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Comparison of the FemoStop device and manual pressure in reducing groin puncture site complications following coronary angioplasty and coronary stent placement

Authors

  • Sandra Beverley Walker RN, RM, MNS, BNurs, BEd, Neonat Int Care (Cert), MRCNA,

    1. Lecturer, School of Nursing and Health Studies, Central Queensland University, Rockhampton, Queensland, Australia
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  • Sonja Cleary RN, BN, MHSc, MRCNA,

    1. Angioplasty Nurse, The Prince Charles Hospital, Brisbane and Lecturer in Nursing, Central Queensland University, Rockhampton, Queensland, Australia
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  • Monica Higgins RN, BN, GradDip Crit Care, MN

    1. ICU Nurse Educator, St Andrews Hospital, Brisbane, Queensland, Australia
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Sandra Walker, School of Nursing and Health Studies, Central Queensland University, Rockhampton 4702, Australia. Email: s.walker@cqu.edu.au

Abstract

This study compared two techniques, the FemoStop device (RADI Medical Systems, Uppsala, Sweden) and manual pressure, currently used by nurses to achieve haemostasis at the groin puncture site following removal of femoral arterial sheaths in patients following coronary angioplasty and coronary stent placement. Participants were randomly allocated the FemoStop device or manual pressure. Participants’ groins were observed for evidence of complications including haemorrhage, haematoma formation and pseudoaneurysm following removal of the femoral arterial sheath and the following day. Of the 274 participants recruited into the study, 5.5% (n = 15) were unable to be included as a result of the absence of data on the Angioplasty Record of Care Form (n = 5) or excessive bleeding at the groin puncture site (n = 10). This left 259 eligible participants. Of these, 18.1% (n = 47) did not have their groin puncture site inspected by a post-procedural observer, thereby reducing the number of participants eligible to complete all stages of the study to 212. The results showed that the presence of a haematoma on removal of the femoral arterial sheath had a significant relationship with the type of treatment used, with those participants in the FemoStop device group showing a greater incidence of haematoma development at the time of sheath removal than those in the manual pressure group. No significant difference was detected in haematoma formation or bleeding between the two groups as a result of the risk factors identified in the literature, including participant anxiety, weight or anticoagulant therapy. There was not any significant difference between the two groups in reported pain during removal of the femoral arterial sheath; however, there was a significant distinction in the amount of time taken to achieve haemostasis. The results showed that haemostasis was achieved more quickly in those participants in the manual pressure group than those in the FemoStop group.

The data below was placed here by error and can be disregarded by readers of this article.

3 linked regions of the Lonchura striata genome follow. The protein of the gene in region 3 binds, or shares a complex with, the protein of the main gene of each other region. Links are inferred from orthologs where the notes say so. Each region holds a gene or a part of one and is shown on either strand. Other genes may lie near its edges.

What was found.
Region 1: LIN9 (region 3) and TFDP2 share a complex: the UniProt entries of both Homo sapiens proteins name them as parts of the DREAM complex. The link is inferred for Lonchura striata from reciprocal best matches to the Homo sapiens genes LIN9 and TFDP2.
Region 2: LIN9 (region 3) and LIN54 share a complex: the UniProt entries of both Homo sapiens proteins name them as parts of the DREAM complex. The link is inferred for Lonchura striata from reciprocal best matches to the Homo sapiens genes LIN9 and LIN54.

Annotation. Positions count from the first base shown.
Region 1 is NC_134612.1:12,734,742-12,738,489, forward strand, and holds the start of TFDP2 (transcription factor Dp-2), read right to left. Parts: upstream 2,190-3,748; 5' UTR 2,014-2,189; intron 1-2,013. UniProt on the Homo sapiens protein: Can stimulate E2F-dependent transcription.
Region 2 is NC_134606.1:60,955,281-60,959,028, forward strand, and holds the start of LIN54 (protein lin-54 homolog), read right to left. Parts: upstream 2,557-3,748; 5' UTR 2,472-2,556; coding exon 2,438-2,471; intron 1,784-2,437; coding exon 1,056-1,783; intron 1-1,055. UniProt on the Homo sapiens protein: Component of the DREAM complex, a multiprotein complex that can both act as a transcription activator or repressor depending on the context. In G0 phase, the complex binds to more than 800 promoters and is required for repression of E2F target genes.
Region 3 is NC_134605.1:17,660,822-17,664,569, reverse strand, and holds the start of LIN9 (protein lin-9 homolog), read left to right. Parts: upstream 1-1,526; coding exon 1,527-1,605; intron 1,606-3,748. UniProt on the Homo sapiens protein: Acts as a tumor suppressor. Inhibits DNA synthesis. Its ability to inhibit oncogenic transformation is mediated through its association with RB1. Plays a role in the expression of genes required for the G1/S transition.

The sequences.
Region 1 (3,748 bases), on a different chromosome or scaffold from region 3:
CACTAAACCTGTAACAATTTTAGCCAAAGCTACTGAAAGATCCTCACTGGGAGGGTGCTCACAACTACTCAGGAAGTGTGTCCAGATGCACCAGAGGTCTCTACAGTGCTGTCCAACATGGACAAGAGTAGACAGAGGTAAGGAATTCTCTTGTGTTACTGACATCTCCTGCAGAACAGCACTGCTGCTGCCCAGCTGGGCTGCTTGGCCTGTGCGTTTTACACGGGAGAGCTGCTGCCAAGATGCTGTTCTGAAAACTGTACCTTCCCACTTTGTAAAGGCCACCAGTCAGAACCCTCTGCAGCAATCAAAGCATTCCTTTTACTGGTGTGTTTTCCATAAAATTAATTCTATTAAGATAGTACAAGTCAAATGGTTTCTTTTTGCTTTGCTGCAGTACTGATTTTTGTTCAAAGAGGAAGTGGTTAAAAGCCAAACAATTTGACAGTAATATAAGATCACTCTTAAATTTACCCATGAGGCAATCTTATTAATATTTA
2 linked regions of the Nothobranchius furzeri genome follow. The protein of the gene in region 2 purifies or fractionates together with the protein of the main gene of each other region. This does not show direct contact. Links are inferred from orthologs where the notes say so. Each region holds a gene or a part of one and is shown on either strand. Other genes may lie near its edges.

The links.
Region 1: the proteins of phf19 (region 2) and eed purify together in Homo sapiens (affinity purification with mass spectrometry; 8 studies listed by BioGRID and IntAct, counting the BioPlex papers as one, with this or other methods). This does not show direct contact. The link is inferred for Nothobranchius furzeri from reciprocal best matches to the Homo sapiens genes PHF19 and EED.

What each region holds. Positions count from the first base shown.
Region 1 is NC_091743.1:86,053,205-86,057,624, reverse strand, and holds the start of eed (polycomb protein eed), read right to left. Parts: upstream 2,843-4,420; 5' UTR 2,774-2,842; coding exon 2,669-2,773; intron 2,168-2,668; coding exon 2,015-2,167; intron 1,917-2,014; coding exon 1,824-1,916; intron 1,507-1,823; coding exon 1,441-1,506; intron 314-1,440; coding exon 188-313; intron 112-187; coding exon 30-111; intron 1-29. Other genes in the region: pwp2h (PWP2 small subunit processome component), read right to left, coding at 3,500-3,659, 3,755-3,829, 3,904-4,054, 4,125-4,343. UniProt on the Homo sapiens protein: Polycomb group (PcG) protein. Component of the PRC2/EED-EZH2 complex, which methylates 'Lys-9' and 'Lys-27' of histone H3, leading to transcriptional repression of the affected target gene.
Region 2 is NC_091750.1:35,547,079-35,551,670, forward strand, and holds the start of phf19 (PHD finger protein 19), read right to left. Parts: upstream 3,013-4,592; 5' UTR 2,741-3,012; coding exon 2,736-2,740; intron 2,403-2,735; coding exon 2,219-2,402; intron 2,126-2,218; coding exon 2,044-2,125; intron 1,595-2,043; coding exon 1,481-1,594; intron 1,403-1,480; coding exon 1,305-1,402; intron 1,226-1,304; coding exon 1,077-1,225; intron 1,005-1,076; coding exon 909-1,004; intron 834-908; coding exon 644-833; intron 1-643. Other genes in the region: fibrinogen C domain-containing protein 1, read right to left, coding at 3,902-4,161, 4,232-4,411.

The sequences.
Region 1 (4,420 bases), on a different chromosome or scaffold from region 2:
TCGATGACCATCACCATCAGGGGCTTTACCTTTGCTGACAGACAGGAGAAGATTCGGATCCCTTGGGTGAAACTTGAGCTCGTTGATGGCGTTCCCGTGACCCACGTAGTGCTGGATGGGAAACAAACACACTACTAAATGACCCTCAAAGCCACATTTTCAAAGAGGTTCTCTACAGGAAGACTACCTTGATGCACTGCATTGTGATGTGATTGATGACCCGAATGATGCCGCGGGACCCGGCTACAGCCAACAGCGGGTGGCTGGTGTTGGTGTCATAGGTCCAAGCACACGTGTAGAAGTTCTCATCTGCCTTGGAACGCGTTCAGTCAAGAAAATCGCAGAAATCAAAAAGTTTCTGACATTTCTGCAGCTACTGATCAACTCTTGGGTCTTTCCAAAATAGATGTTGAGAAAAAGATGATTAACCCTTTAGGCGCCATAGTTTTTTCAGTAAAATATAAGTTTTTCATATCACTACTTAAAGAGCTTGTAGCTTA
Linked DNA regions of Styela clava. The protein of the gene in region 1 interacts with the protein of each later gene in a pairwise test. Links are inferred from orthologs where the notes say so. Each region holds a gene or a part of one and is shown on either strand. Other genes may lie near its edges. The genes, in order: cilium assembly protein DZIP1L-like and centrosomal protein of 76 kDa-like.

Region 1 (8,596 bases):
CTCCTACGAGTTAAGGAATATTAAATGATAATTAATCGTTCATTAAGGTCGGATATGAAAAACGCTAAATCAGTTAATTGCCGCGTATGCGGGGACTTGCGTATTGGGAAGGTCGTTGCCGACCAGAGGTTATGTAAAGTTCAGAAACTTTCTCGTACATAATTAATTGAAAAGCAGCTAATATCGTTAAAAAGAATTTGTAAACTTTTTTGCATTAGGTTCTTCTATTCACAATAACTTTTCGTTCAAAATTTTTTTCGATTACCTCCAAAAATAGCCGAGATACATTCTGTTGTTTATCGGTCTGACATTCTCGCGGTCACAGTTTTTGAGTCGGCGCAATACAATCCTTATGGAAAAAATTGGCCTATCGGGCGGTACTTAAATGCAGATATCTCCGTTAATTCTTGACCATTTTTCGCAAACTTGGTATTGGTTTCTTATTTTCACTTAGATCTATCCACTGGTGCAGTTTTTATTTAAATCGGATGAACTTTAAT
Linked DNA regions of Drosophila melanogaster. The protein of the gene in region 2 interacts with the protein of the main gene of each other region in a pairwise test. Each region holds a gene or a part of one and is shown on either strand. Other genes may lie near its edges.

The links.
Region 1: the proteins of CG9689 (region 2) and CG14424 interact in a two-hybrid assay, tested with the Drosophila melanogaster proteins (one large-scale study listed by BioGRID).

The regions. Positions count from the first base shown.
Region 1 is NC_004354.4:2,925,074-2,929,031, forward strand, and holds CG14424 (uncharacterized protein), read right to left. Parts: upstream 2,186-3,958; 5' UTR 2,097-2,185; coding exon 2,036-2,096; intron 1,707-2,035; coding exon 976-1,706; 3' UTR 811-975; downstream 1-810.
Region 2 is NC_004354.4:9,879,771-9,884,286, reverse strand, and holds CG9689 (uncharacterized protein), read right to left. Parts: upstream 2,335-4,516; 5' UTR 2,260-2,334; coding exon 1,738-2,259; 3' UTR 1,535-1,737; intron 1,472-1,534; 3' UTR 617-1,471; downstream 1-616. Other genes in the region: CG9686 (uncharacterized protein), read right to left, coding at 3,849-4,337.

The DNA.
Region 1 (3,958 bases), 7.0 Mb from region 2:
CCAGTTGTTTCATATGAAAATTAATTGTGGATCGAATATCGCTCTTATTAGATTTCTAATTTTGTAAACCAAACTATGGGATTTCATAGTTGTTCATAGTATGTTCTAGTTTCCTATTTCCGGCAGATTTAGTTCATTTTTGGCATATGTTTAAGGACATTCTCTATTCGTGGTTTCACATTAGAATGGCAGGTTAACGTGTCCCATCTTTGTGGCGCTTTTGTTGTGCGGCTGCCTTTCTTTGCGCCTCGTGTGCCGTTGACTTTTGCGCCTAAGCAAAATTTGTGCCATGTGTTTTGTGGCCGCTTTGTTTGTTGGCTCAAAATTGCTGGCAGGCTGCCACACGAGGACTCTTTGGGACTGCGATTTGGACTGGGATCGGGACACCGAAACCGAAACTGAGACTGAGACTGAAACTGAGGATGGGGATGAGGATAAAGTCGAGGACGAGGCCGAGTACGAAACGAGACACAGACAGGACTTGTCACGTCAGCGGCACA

The results of this research study indicate that although manual pressure achieved haemostasis more quickly than the FemoStop device, both methods are as effective in reducing groin complications in patients following removal of the femoral arterial sheath following coronary angioplasty and stent placement.

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